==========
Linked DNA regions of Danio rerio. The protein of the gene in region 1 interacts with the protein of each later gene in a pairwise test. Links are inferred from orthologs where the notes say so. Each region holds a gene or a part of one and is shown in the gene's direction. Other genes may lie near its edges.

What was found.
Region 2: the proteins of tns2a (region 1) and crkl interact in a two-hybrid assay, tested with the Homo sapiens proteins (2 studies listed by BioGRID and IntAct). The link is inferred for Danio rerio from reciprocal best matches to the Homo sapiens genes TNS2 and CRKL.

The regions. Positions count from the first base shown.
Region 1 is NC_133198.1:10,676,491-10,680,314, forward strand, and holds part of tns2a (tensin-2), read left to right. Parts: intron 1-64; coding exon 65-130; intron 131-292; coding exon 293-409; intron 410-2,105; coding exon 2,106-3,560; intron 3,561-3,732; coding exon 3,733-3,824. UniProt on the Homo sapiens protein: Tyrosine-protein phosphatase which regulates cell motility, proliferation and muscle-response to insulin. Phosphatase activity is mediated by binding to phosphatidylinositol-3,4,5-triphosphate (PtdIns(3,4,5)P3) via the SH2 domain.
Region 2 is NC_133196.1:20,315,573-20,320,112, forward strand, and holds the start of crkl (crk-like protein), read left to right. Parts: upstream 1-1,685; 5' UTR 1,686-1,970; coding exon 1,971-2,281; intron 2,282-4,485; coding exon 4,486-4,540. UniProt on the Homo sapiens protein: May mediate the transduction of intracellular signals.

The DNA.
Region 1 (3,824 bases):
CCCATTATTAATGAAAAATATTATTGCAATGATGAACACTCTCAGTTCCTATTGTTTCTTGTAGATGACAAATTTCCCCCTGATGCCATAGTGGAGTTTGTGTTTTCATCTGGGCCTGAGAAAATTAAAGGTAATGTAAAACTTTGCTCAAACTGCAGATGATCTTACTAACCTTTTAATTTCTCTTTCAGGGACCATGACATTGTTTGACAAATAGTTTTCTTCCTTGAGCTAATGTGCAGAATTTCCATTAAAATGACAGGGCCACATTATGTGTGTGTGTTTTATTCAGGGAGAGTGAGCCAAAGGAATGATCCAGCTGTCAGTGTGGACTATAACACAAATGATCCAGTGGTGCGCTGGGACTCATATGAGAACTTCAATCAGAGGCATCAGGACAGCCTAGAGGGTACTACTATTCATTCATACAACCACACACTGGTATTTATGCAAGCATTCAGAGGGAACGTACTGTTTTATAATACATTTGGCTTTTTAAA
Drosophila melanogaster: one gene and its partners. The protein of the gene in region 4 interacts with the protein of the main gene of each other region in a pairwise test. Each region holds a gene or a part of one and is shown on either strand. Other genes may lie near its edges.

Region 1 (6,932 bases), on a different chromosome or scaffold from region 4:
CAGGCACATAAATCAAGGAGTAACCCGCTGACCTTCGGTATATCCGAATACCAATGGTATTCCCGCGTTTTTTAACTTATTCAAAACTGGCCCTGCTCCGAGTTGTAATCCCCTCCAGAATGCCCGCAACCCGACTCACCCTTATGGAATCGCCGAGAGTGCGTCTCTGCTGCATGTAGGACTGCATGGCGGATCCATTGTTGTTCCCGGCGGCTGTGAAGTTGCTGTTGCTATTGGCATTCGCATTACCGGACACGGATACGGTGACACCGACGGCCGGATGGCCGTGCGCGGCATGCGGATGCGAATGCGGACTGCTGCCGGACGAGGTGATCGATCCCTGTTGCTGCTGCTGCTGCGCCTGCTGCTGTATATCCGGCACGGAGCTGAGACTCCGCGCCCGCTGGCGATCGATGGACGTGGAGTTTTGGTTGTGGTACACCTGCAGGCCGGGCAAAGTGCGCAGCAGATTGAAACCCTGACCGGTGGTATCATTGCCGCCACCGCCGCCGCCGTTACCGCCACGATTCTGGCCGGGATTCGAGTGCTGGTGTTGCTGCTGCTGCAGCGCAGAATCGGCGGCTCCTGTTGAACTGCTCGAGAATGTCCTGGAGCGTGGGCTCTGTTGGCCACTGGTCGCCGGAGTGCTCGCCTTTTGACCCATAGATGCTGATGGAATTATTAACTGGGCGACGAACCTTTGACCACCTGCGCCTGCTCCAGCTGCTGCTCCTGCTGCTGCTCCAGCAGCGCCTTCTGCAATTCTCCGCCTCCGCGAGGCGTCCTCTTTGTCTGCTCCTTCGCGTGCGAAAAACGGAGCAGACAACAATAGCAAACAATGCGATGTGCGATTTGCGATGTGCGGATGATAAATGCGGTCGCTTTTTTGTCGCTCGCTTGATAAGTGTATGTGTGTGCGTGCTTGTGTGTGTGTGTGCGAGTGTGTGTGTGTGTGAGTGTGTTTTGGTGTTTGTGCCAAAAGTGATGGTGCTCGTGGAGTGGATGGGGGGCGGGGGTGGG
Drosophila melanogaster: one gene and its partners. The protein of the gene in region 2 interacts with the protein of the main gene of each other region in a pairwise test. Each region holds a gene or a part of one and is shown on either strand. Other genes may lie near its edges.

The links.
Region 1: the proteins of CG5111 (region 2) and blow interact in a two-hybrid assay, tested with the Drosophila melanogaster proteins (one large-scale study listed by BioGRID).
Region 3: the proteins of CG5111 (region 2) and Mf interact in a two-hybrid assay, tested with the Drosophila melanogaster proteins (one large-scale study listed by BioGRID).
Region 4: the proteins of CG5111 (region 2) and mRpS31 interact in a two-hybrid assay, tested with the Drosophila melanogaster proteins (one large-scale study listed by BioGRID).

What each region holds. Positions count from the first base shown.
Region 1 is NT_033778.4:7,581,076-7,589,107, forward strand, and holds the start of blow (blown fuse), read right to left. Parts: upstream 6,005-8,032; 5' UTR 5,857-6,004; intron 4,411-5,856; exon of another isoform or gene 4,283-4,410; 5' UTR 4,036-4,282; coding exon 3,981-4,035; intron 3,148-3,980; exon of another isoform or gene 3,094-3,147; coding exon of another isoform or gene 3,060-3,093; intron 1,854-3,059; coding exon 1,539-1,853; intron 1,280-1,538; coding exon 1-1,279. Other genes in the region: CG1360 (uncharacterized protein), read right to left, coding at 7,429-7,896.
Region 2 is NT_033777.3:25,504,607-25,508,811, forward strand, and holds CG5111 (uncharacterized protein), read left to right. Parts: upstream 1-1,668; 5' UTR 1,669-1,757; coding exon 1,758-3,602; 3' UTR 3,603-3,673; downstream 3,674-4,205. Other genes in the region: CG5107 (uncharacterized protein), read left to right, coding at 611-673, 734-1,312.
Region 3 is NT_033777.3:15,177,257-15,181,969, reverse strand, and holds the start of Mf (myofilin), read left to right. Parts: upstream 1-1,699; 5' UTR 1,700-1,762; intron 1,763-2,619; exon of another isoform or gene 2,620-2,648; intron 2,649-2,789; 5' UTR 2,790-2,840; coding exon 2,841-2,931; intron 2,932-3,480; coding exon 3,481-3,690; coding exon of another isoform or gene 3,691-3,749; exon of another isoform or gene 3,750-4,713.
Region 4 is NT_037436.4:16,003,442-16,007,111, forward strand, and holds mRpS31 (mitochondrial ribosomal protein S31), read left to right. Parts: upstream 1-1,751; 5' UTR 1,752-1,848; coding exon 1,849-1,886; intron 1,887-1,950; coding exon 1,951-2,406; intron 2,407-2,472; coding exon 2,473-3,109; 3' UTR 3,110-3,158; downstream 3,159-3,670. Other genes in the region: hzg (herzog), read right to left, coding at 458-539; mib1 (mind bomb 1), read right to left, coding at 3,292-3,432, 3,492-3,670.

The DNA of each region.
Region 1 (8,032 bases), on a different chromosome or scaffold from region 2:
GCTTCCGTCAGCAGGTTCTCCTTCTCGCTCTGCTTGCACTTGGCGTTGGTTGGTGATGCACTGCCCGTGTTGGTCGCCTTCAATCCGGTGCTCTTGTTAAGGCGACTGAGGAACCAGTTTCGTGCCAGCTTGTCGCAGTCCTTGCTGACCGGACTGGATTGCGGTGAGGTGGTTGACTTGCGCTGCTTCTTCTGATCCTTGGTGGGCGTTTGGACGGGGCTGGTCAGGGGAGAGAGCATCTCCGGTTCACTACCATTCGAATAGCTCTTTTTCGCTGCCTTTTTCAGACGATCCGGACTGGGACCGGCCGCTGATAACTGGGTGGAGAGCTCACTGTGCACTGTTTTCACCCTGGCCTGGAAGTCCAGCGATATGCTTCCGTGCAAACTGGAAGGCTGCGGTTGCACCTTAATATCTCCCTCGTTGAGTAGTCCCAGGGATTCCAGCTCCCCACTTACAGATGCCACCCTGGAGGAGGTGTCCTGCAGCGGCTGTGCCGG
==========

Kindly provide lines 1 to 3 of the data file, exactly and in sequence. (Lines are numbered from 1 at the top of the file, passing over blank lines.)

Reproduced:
Linked DNA regions of Danio rerio. The protein of the gene in region 1 interacts with the protein of each later gene in a pairwise test. Links are inferred from orthologs where the notes say so. Each region holds a gene or a part of one and is shown in the gene's direction. Other genes may lie near its edges.

What was found.
Region 2: the proteins of tns2a (region 1) and crkl interact in a two-hybrid assay, tested with the Homo sapiens proteins (2 studies listed by BioGRID and IntAct). The link is inferred for Danio rerio from reciprocal best matches to the Homo sapiens genes TNS2 and CRKL.